Locomotives on Karen's Little Railway are large scale narrow gauge types. This means the engines (and the trains they haul) can be large enough for drivers and passengers to sit in (rather than on) despite their small 7 1/4 inch gauge. Plenty of power and short wheelbases mean these locomotives can cope with steep gradients and sharp curves, allowing us to fit a 'big' railway into a small space. 

Steam Locomotive No.10

Steam locomotive No. 10

A large sit-in 0-4-0 tank engine built by Mr Eric Walker, a talented engineer who didn't start building steam engines until he was in his seventies. A freelance design (rather than a scale model of a particular locomotive), it is ruggedly built and designed for ease of use and hard work. Pictured here in action on a short length of temporary test track.

An unusual feature is the two wheeled tender. This is a powerful engine that is capable of tackling gradients as steep as 1 in 10, and negotiating tight curves.

Eric and his Kirton Light Railway (which explains the initials KLR) have been inspirational in the creation of Karen's Little Railway. We have received much practical help and encouragement from him, both with regard to owning this locomotive and building the track for it to run on. Visit his web site to see more about his Kirton Light Railway, the KLR locomotives and workshop, as well as some of the other remarkable things he has done.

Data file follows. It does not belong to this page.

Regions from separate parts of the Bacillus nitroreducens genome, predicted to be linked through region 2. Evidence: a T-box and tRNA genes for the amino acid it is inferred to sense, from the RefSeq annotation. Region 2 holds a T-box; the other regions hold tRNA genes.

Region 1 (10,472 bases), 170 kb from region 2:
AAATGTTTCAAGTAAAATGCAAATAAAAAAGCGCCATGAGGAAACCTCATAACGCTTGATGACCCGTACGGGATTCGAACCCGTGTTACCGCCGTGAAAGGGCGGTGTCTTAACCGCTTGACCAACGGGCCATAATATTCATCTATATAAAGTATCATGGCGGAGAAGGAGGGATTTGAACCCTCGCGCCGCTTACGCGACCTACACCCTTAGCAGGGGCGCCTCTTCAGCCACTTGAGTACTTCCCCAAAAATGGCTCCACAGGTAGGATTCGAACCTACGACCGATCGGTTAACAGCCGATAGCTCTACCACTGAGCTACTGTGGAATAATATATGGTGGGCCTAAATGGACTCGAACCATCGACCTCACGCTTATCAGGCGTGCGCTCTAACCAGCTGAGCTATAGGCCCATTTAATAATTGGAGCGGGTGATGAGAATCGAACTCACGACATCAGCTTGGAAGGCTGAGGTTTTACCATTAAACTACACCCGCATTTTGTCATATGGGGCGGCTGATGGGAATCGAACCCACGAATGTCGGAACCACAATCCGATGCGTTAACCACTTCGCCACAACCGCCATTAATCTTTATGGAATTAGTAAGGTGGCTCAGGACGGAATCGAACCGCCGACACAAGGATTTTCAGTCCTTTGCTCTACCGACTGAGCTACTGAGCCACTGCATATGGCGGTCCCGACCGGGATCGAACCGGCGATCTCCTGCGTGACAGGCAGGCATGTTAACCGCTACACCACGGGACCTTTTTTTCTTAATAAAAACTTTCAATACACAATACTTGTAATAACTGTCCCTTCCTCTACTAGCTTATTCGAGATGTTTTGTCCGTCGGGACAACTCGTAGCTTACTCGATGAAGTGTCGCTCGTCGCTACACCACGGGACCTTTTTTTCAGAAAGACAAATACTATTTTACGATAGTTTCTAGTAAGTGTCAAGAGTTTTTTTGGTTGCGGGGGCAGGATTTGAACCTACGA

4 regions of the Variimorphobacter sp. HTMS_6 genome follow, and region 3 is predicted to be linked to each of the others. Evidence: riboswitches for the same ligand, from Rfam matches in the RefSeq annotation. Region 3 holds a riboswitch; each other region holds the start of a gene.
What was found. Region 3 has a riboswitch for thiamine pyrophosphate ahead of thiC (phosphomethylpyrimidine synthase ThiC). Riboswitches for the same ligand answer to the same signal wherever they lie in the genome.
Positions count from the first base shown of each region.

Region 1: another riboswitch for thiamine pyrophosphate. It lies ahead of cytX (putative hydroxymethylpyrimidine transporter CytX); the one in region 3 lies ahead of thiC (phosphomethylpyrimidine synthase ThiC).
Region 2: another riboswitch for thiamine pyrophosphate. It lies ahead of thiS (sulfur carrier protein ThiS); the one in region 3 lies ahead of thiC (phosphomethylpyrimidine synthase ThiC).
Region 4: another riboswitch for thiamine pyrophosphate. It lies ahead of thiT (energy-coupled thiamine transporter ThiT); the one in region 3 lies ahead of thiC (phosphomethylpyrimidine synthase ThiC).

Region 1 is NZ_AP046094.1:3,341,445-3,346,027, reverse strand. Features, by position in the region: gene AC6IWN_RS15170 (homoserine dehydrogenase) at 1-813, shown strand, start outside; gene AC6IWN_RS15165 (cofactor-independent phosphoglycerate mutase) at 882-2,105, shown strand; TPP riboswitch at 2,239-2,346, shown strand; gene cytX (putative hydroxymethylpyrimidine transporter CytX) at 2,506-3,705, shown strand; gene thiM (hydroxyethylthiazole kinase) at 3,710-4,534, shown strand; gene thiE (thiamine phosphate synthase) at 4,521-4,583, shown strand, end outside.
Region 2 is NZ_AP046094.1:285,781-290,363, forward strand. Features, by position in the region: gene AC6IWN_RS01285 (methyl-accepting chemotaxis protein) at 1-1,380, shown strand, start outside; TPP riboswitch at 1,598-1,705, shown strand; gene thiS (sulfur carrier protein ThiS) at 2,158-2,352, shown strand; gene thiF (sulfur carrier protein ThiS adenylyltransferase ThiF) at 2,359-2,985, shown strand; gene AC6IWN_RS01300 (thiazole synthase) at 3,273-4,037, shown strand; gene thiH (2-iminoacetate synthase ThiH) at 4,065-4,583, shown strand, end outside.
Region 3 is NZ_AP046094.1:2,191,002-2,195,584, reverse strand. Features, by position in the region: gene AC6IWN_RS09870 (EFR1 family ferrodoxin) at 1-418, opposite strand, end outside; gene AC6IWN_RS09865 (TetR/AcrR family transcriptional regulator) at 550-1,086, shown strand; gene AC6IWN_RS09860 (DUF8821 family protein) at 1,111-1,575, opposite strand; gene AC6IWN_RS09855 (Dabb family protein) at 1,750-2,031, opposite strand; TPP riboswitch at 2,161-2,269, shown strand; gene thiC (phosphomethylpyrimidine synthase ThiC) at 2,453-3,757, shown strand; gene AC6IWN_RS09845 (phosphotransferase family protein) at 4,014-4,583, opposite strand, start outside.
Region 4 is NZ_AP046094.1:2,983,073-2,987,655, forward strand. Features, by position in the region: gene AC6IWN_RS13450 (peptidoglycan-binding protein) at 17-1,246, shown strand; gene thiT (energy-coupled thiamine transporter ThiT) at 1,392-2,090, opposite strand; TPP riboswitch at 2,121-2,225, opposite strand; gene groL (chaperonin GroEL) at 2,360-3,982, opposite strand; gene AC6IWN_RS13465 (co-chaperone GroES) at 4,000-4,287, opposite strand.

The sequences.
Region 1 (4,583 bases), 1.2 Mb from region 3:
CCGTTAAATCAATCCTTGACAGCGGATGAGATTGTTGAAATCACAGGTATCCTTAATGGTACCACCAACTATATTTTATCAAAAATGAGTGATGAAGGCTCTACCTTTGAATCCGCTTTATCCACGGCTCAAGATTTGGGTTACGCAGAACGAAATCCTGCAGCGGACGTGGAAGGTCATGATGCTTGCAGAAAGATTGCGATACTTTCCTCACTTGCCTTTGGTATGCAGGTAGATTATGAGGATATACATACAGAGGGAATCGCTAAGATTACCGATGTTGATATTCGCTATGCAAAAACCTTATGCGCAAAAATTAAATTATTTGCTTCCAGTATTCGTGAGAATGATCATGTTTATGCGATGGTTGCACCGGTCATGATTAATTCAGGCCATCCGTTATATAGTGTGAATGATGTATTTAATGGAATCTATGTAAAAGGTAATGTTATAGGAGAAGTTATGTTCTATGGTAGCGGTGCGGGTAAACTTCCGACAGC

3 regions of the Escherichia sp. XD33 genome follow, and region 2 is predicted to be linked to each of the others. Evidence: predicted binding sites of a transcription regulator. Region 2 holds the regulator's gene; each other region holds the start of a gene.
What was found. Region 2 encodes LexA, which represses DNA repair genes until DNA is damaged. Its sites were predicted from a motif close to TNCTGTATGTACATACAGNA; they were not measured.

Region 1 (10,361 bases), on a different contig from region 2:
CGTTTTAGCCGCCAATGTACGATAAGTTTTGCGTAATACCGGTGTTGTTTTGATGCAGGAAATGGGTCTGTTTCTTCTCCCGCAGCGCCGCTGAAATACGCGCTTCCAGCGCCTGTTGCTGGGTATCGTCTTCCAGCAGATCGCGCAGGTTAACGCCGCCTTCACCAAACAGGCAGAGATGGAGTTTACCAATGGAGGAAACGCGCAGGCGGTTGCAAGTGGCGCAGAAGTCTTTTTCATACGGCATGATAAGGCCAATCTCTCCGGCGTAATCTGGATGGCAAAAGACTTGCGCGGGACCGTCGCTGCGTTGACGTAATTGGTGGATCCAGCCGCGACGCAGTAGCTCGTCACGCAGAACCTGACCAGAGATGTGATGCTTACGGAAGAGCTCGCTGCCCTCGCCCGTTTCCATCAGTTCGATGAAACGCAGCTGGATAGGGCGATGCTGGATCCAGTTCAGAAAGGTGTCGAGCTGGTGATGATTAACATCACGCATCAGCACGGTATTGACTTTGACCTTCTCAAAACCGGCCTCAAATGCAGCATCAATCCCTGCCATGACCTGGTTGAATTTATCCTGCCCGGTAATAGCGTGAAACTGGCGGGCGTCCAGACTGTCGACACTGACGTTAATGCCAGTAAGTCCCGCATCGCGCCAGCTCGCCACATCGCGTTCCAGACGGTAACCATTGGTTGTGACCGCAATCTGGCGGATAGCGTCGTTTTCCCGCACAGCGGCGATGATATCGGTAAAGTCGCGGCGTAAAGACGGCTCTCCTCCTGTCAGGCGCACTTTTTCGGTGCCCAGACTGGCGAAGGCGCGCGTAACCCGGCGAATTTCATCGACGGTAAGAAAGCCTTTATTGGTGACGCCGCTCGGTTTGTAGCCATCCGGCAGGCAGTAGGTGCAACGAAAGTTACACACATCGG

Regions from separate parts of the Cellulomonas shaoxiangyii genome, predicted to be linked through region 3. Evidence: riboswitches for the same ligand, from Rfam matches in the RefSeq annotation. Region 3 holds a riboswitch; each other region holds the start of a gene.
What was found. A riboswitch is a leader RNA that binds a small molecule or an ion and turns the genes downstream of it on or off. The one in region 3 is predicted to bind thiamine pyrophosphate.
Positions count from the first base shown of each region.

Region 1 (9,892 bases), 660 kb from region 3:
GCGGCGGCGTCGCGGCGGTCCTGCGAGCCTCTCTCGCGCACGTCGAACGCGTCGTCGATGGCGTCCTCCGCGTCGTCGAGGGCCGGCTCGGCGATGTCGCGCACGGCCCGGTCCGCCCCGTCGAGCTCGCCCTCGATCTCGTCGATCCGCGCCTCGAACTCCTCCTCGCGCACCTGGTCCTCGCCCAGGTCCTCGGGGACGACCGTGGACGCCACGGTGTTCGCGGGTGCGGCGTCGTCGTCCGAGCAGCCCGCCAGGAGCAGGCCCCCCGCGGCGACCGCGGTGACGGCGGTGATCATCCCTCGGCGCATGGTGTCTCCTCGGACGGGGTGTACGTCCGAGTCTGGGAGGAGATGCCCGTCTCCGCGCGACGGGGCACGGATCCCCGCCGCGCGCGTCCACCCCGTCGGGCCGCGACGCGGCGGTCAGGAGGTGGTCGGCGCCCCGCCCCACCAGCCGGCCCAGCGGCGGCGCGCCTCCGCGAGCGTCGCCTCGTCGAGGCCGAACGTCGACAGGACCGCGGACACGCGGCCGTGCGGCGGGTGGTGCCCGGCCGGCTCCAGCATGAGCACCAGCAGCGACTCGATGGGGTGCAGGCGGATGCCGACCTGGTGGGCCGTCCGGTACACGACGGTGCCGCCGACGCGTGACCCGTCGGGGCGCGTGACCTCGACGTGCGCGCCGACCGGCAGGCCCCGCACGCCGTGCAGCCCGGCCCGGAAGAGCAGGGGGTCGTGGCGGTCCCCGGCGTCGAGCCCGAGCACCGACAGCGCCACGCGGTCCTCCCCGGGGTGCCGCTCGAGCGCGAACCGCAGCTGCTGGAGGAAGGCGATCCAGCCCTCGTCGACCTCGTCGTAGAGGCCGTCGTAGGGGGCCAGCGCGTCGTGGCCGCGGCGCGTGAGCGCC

Eric's web site contains many pictures pertaining to his recently published life story, available as a series of short e-books entitled eric walker my story.  We're sure many readers of this page would enjoy these books - especially those of you who stumbled across Karen's Little Railway when searching for the Kirton Light Railway. If you don't own a Kindle you can download a free Kindle Reading App for your computer, smartphone or tablet.

For more pictures and information about the Kirton Light Railway and locomotives, there is a short write up on the Station Road Steam website about a visit to the Kirton Light Railway and information about the three most recently completed engines in the Station Road Steam archive.

 Diesel Engine No. 5 'Helen'

Diesel locomotive No. 5 'Helen'

Actually petrol powered, this large 'diesel' shunter is another freelance sit-in engine. Although just about seven feet long, it's bogie chassis allows it to negotiate tight curves. Currently undergoing some mechanical overhaul, we eventually hope to make cosmetic changes to improve her looks!

When buying this engine she was referred to as 'the horrible shunter' or 'HS' for short. Following a discussion about beauty being in the eye of the beholder, Karen matched the initials HS to Helen Shapiro, so now she is more politely known as 'Helen'.

This engine was apparently once used for junior driver training duties on the Sanday Light Railway in Orkney. Sadly now closed, it looks like this was an excellent little railway, once known as 'Britain's most northerly passenger carrying railway'.

Getting Helen Working